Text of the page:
Eighty years ago today: 'Inside' Football

December 18, 2012

Super Bowl Sunday has become an unofficial American holiday. But let’s go back 80 years to pro football’s early days. Things were a lot different then, when the National Football League staged its first championship playoff.

In 1932 pro football was still a poor cousin to the college sport. The NFL was barely surviving with eight teams. When the regular season ended, two teams had tied for first place: the Chicago Bears and the Portsmouth Spartans. 
 
(That's Portsmouth, Ohio. In 1932 this metropolis on the Ohio River had a population of about 35,000. And you thought Green Bay was small!
 
The NFL had never had a first-place tie. A special playoff game was hastily arranged. The two teams were scheduled to meet at the Bears’ Wrigley Field home on December 18th, a Sunday afternoon. 
 
As game day approached, Chicago turned cold. The Sunday temperature forecast was for a high of 15 degrees. Since pro games only drew a few thousand people in the best weather, league officials were afraid nobody would show up for their championship. 
 
Their solution was to play indoors. The game was moved to the Chicago Stadium and rescheduled for 8:15 in the evening. Though the stadium’s floor could be covered with dirt, one problem remained – there wasn’t enough room for a standard football field.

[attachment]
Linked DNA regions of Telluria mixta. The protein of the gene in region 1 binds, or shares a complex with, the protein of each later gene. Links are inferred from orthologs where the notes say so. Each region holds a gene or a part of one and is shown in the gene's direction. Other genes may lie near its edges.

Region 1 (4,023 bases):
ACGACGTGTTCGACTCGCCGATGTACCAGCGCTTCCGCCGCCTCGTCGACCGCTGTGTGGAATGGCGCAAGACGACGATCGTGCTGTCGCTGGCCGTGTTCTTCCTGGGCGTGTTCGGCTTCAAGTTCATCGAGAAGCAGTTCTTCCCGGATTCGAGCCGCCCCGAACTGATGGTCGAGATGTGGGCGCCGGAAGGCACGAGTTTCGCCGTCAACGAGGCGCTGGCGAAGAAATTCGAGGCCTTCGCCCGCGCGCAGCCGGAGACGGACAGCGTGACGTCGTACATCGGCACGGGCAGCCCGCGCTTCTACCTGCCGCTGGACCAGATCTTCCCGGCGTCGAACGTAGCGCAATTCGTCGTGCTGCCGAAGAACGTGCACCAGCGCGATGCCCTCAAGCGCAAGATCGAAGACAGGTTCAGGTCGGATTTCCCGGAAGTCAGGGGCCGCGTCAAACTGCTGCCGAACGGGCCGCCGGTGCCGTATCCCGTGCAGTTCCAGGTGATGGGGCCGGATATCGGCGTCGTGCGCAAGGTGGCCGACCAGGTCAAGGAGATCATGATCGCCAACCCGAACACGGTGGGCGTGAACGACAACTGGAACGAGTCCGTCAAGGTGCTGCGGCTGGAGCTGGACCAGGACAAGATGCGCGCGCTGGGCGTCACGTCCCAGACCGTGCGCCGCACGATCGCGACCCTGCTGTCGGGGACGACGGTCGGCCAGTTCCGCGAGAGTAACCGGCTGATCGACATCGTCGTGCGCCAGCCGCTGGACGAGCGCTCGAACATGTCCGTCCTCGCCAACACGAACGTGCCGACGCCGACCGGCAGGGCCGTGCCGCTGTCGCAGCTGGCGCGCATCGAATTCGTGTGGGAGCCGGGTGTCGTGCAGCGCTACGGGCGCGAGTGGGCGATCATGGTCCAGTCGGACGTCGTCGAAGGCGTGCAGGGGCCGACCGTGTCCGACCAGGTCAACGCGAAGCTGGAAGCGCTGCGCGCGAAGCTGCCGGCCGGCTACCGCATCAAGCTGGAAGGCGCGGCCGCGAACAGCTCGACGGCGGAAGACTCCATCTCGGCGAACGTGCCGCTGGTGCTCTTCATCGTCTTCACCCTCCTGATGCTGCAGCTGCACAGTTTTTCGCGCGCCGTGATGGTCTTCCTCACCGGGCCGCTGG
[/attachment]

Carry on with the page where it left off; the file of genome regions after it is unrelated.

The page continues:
That meant the rules had to be adjusted. Since the field was only 60 yards long (instead of 100), every time a team crossed midfield, the ball was spotted back 20 yards. The grandstand walls were flush against the sidelines, so each play had to start away from them, near the center of the field. The end zones were only a few feet deep, so the goal posts were moved up to the goal line.

The game was played with little difficulty. A near-capacity crowd of 11,193 came out–or rather, came in. The Bears won, 9-0.

The 1932 playoff turned out to be a milestone. The NFL discovered that some of the temporary rules made for a more action-packed game, so those rules became permanent. The league itself was divided into two conferences. Now each season would climax with the excitement of a championship game.

As for the Portsmouth Spartans, they played one more season in the NFL. In 1934 the team moved to Detroit and became the Lions.